Frozen produce can provide essentially the same vitamins, minerals, and taste of fresh produce while costing less in dollars spent at the grocery store and food waste. Opting for frozen fruits or vegetables could help to increase overall consumption, which the Centers for Disease Control and Prevention indicates only ten percent of Americans are eating their daily recommended amount of.
Research conducted at the University of California Davis compared the nutritional value of several commodities to evaluate a difference between fresh and frozen. The study tested the difference between freezing the samples or storing them in standard industry conditions. Strawberries, blueberries, broccoli, carrots, corn, green beans, peas, and spinach were all used in the research. The study found that “overall, the vitamin content of the frozen commodities was comparable to and occasionally higher than that of their fresh counterparts.”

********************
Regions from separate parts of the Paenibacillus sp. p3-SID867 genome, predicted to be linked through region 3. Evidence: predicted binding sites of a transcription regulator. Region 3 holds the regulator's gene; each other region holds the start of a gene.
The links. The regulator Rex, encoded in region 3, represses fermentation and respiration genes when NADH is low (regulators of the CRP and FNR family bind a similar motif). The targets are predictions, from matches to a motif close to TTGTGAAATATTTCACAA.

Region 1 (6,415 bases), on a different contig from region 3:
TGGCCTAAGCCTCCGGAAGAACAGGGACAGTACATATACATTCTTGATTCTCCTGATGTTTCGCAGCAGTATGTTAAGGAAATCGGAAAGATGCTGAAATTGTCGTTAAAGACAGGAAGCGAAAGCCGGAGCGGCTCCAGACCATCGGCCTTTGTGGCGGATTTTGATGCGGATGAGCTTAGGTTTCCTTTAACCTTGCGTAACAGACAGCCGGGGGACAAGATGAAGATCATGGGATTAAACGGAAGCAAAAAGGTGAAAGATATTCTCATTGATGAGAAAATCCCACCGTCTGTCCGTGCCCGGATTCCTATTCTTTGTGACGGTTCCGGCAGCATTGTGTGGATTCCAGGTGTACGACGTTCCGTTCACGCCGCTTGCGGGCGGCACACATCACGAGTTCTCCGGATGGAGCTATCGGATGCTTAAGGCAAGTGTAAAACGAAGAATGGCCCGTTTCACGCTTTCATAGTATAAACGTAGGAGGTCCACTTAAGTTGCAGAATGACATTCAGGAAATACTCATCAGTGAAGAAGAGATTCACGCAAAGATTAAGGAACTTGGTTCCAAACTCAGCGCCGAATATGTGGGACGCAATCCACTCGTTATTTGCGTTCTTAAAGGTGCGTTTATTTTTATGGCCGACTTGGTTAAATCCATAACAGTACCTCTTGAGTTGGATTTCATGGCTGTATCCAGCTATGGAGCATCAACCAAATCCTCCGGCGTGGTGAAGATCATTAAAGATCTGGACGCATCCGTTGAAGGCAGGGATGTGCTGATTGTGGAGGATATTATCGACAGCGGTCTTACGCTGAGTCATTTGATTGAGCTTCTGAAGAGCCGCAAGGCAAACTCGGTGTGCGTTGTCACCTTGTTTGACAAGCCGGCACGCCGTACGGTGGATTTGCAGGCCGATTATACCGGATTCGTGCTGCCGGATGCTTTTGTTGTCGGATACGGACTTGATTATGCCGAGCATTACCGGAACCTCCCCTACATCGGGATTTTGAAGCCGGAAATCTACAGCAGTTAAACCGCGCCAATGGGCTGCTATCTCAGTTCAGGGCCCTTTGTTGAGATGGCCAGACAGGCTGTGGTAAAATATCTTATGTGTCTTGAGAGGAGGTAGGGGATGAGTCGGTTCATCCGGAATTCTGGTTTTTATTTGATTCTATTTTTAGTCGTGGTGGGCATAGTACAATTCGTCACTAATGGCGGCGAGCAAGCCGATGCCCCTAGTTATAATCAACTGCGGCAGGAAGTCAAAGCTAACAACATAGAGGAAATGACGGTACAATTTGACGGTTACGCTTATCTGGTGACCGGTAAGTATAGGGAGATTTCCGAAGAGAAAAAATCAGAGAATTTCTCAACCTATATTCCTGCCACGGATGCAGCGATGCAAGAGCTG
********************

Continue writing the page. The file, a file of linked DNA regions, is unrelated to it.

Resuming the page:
Researchers from the University of Georgia conducted a similar two-year study confirming frozen fruits and vegetables are just as nutritious as fresh produce. Their findings indicated that in some instances, frozen produce can be more nutritious than the same fresh commodity stored for five days.
Frozen foods can be stored for a significantly longer amount of time than fresh products can, which reduces the amount of food going to waste. National Public Radio reports that there are an estimated 133 billion pounds of food being wasted every year in the U.S. Cutting down on the amount of food being thrown out due to spoilage could potentially save typical families about $1,500 annually. Along with reduced rates of waste, frozen produce also provides a less expensive option for healthier eating habits.
Data from the U.S. Department of Agriculture show typically higher average prices for fresh produce as opposed to frozen options, with some commodities being significantly cheaper when frozen. The difference in price is particularly important when considering a Drexel University study which found the likelihood of making healthy dieting choices were reduced by 24 percent for every 14 percent increase in the cost of healthy foods versus unhealthy options.